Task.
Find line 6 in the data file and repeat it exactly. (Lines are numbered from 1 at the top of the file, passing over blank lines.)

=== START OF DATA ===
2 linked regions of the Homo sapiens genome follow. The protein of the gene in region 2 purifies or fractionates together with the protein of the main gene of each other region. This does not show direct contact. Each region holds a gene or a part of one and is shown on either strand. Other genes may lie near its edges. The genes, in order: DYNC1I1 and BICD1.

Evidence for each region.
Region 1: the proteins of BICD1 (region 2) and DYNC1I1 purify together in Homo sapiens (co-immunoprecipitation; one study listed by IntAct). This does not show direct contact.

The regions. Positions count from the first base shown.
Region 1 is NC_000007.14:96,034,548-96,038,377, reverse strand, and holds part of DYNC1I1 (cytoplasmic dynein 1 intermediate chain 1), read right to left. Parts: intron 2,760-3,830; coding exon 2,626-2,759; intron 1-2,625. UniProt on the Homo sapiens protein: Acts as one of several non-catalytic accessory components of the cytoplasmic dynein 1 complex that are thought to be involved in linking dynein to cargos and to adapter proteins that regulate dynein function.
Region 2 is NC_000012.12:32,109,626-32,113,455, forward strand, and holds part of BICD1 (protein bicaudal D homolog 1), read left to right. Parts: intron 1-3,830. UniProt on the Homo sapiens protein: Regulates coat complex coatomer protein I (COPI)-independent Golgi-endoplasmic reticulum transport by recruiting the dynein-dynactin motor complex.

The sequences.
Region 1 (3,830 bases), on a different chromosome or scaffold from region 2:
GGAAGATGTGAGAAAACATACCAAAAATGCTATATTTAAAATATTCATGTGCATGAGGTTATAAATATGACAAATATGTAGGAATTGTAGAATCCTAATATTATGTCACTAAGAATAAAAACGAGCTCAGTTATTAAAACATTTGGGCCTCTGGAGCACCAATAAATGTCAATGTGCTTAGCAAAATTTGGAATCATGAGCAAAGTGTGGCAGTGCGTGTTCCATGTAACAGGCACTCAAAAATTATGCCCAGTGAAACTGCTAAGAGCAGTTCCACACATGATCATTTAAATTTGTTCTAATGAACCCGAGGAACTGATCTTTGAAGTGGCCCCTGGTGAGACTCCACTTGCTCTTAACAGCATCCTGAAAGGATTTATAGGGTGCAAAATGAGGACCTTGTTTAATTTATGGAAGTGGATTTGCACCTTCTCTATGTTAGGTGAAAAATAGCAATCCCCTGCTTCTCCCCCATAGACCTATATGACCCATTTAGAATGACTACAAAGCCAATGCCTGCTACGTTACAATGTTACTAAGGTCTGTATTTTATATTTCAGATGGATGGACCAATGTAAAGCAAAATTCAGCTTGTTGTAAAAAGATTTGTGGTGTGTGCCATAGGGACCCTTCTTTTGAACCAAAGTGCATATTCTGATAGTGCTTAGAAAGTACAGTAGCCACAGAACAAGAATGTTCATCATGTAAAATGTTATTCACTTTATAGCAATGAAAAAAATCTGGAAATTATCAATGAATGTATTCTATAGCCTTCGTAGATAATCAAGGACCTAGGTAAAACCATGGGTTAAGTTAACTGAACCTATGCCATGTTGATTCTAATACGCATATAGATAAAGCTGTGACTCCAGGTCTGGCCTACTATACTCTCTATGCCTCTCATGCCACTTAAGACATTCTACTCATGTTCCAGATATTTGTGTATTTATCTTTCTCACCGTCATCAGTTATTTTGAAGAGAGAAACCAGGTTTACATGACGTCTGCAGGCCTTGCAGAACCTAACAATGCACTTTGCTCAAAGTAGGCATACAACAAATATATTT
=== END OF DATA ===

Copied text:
Region 2 is NC_000012.12:32,109,626-32,113,455, forward strand, and holds part of BICD1 (protein bicaudal D homolog 1), read left to right. Parts: intron 1-3,830. UniProt on the Homo sapiens protein: Regulates coat complex coatomer protein I (COPI)-independent Golgi-endoplasmic reticulum transport by recruiting the dynein-dynactin motor complex.